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Elon Musk, co-founder of Tesla, made the news last month when he announced that Tesla would no longer accept bitcoin as a payment method for electrics cars, given the negative impact that the cryptocurrency has on the environment. This came as a shock, since prior to the announcement, Musk invested 1.5 billion dollars in Bitcoin, to encourage the use of it as a payment method in Tesla. His statement not only impacted Tesla, but also sent Bitcoin to the ground; and left us reflecting about the possible impacts of cryptocurrency to the environment.
Cryptocurrency can be used to buy goods and services, or trade them. Pretty much like any currency, but what makes cryptocurrency so attractive to many people is that it is users based, meaning that you do not need a central bank to control it. In order to make it secure, cryptocurrencies use a technology called blockchain. Blockchain is a decentralized technology that is spread across many computers that manage and record transactions. This technology is created by high powered computers that are constantly solving complex mathematical equations, creating new (blocks) of transactions, in a process called “mining”. Mining requires vast amounts of electricity, mainly coming from fossil fuels.
As we said, cryptocurrencies are generated by high powered computers, that need to be working constantly in order to create new blocks. Here lies the problem: a lot of energy is required in order to run such an immense number of computers. The key factor is that most mining facilites in, for example the Bitcoin network, are located in regions (mostly China) that rely heavily on coal-based power. So, even though it seems like a major technological advance: it relies mainly on coal, which is terrible for the environment. A Studie done earlier this year has shown that Bitcoins have a comparable footprint as Morocco. This is a matter that needs to be addressed, technology and innovation need to go head to head with sustainability.
Defenders of the use of cryptocurrencies have claimed that the industry can actually help the Electricity industry to become greener, by giving companies that generate renewable power an easy way to monetize energy that otherwise would go to waste. To give an example, by buying the extra energy generated by an hydroelectric power plant during floods, when the plant is able to create more energy than usual; or by acquiring the wind energy that wind installations generate at night, when they are at full capacity, but there is no requirement from the population. Furthermore, in April this year, a group of nonprofit companies have created the Crypto Climate Accord, with aims of using 100% renewable energy by 2025.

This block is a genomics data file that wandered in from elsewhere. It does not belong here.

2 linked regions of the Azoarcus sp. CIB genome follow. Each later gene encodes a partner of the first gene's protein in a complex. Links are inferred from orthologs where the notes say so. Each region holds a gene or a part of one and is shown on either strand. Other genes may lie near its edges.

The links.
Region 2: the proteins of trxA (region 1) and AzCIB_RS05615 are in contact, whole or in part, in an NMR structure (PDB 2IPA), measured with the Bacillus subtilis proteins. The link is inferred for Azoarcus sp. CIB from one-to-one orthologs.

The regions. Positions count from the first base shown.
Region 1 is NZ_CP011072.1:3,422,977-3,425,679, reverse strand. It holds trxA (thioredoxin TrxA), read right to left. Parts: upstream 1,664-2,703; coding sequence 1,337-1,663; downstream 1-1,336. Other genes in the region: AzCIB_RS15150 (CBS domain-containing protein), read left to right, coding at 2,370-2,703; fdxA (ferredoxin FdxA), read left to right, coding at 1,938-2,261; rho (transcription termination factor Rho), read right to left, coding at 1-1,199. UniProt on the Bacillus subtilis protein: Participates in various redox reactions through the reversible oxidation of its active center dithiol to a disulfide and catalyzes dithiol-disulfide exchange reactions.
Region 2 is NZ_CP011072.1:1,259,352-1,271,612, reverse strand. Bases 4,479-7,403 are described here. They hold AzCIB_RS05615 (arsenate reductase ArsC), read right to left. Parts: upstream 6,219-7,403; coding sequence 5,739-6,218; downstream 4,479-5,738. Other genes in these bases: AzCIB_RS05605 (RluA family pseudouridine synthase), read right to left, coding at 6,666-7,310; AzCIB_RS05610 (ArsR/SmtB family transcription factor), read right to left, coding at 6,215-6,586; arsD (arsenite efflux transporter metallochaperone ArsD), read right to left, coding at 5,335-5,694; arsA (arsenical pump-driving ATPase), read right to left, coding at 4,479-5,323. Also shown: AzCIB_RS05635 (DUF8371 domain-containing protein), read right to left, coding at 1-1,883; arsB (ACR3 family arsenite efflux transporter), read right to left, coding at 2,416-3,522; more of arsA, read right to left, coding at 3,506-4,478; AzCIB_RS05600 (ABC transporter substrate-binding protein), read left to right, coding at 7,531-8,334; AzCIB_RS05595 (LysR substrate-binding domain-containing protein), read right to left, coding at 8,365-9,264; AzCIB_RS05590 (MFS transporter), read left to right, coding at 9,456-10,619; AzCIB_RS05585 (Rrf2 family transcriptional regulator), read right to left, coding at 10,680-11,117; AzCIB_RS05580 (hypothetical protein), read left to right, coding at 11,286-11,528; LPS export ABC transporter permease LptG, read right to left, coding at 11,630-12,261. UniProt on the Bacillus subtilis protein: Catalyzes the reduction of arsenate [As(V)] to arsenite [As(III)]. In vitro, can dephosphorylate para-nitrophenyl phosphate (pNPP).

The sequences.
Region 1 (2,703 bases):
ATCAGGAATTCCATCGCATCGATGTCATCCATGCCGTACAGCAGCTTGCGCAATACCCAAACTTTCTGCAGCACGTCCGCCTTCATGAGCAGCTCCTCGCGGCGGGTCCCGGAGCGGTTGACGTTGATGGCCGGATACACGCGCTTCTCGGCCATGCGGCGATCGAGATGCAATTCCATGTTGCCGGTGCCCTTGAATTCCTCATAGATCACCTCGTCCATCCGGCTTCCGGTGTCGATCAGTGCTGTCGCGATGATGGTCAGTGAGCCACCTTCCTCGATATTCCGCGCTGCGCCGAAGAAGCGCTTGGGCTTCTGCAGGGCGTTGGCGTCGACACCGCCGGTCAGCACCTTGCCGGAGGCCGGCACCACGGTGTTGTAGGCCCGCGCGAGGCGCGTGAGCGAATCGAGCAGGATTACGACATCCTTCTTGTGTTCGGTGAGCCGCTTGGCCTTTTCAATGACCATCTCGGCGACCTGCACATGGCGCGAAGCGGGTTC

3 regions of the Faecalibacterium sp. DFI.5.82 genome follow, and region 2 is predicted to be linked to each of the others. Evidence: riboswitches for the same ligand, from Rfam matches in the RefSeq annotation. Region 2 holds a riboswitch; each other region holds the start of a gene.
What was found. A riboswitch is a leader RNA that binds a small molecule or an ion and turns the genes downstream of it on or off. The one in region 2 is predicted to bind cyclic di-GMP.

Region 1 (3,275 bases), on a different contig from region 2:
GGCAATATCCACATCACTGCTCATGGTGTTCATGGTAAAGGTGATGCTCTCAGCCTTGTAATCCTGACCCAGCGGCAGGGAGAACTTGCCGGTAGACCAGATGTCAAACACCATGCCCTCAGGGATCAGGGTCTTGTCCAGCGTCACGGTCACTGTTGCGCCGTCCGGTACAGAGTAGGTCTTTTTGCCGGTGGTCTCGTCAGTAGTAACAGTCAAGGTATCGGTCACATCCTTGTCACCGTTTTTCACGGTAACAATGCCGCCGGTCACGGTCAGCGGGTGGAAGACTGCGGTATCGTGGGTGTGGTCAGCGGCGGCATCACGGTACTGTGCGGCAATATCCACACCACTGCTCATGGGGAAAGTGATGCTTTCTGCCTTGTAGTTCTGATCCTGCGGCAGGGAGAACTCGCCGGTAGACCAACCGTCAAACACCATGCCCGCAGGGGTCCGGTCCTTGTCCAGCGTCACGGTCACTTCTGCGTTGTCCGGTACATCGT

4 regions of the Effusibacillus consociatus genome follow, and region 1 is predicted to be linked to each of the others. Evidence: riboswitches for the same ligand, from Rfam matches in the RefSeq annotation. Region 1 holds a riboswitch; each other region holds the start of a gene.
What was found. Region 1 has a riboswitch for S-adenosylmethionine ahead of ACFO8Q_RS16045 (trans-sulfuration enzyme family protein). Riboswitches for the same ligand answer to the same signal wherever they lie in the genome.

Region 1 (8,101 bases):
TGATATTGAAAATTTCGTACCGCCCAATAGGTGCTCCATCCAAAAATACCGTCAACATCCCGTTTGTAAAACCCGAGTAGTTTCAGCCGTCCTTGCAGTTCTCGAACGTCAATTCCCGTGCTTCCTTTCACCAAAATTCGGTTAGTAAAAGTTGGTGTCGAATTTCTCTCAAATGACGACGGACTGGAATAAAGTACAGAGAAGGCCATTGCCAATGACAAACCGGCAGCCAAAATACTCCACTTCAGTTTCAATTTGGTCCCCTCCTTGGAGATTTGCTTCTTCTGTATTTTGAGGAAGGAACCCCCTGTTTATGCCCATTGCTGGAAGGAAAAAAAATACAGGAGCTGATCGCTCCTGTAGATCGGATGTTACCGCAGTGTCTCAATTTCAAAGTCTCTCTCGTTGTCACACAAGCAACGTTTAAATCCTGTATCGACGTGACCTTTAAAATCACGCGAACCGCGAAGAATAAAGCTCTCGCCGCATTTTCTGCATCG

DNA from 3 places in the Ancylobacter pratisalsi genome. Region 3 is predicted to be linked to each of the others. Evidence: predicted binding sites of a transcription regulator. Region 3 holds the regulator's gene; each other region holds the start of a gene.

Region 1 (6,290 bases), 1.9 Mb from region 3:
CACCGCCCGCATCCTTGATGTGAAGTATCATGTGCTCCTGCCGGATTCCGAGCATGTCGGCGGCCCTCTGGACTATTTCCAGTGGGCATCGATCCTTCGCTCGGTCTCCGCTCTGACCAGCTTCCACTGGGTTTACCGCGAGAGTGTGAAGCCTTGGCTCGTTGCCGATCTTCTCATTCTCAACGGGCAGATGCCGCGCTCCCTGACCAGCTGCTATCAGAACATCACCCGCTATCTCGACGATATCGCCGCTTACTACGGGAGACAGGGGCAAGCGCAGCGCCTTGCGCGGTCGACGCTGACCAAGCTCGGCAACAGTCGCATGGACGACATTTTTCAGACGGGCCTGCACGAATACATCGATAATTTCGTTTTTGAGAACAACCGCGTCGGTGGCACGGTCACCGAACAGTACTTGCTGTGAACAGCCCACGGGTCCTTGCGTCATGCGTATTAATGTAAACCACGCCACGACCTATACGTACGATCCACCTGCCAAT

While those ideas seem good on paper, cryptocurrencies and sustainable energies are not compatible. Renewable energies are an intermittent source of energy, and crypto mining need constant energy to keep generating blocks. A mining computer will not be switched off until it either creates a new block, or is unable to mine crypto at a profit. They do not just consume energy when there is an excess of it, but they require power all the time, even during shortages. That is why crypto have ended up using fossil fuel based power before.
There is yet another topic to address when it comes to mining: the equipment used (these high powered computers) generally become obsolete in 1.5 years. After this short economic lifetime, and with newer models surging in the market, the equipment will become electronic waste. A research estimated that mining produces 16.442 metric tones of waste in that year and a half. Yearly, it translates in 10.948 metric tones of waste. To put it into perspective: a country like Luxembourg generates 12 metric tones of waste per year.
Given all the facts provided earlier, we have to say, for now we agree with Elon Musk. Even though cryptocurrency is an interesting and growing technology, for now, it appears to be endangering our environment. The energy needed, combined with the pressing problems of using renewable energies; and the amount of electronic waste cryptocurrencies create do not make them enviromentally-compatible. We hope to see positive changes in the future.
+ Words: Leila Salinas, Luxiders Magazine
Journalist | Berlin-based
Connect with her on LinkedIn or Instagram (@leisalinas)